“...the seventh round pick out of LSU wasn’t half bad for his first showing,” The Boston Herald's Kate Guregian wrote. “He was more on target than Hoyer. Without pressure, he was at ease throwing the football. Assistant quarterbacks coach Jerry Schuplinski worked quite a bit with Etling, who was the last to leave the field.”
ESPN’s Mike Reiss had something of the same tune to say about number 58.
“I also took note of how he has been one of the first players on the field, and one of the last to leave,” he noted. “While that alone won’t earn a roster spot, it could also be viewed as a reflection of his commitment to his craft.”
According to his friends, the Mass Communications major is a man of many talents. When Etling is not grinding it out on the gridiron, you can catch him working on his rap game.
“A fun fact about Danny is that he may very well be the best rapper alive, low key,” Appleby laughed. “If you catch him at the right time and he spits a couple of bars, it’s actually incredible. Freestyle rap is definitely up there with the hidden talents.”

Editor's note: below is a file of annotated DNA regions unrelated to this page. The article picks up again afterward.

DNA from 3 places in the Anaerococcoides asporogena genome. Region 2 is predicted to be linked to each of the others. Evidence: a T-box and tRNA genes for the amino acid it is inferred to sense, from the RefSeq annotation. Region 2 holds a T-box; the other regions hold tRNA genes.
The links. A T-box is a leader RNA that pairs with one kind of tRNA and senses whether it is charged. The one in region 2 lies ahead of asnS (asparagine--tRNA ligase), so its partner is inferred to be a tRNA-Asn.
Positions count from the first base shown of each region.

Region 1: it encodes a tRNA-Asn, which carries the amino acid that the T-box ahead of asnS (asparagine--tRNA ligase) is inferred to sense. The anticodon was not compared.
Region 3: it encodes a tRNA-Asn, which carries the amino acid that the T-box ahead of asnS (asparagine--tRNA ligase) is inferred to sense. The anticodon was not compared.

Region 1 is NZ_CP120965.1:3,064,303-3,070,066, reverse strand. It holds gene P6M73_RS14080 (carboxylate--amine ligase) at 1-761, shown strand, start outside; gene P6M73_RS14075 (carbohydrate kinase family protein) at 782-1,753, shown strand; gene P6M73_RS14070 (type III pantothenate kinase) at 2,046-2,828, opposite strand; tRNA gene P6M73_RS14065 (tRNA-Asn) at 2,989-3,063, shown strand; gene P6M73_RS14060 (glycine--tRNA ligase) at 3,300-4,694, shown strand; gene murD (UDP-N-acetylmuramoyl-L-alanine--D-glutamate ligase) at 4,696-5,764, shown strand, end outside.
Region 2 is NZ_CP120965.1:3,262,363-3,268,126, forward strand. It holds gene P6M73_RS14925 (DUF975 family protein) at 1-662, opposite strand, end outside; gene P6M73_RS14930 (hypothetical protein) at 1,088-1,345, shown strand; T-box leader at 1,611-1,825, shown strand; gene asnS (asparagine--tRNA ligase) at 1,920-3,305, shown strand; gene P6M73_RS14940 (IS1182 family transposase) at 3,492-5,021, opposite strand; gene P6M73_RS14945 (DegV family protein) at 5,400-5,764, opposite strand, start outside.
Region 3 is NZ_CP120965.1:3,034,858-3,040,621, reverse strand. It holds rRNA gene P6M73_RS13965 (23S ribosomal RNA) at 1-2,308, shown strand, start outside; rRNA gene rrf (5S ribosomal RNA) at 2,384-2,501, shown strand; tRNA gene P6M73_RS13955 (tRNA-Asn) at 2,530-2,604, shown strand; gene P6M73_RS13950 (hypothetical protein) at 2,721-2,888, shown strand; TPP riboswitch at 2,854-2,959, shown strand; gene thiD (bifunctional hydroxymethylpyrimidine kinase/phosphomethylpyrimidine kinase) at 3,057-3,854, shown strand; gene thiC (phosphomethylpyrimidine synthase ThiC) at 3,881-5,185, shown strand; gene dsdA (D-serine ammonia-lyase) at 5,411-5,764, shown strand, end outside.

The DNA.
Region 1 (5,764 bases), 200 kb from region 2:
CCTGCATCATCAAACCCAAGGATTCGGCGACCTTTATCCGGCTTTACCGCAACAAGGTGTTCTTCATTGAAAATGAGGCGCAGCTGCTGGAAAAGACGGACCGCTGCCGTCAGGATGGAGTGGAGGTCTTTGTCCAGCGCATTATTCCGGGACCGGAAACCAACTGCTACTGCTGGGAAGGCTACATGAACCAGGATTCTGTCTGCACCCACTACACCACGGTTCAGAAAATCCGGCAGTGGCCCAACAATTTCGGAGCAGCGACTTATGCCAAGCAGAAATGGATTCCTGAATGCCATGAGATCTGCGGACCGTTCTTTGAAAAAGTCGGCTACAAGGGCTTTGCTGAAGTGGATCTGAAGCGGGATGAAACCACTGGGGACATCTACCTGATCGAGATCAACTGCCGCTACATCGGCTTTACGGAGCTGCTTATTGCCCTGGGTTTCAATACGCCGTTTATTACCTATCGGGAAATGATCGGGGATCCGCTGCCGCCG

Or shooting some hoops.
“Danny is actually a pretty good basketball player. I feel he probably could have been a point guard, he plays basketball just like he plays quarterback. In the aspect that he’s always passing and setting everybody up for plays,” Clapp explained.
Wherever Etling is - no matter what he’s doing - he has a natural ability to draw people to him.
“Danny is a genuine, high character guy. He’s the type of guy any man would want his daughter to date,” Henry said. “He’s a great leader that people gravitate towards both on and off the field. He’s a humorous individual who does not take himself too seriously and can make light of any situation.”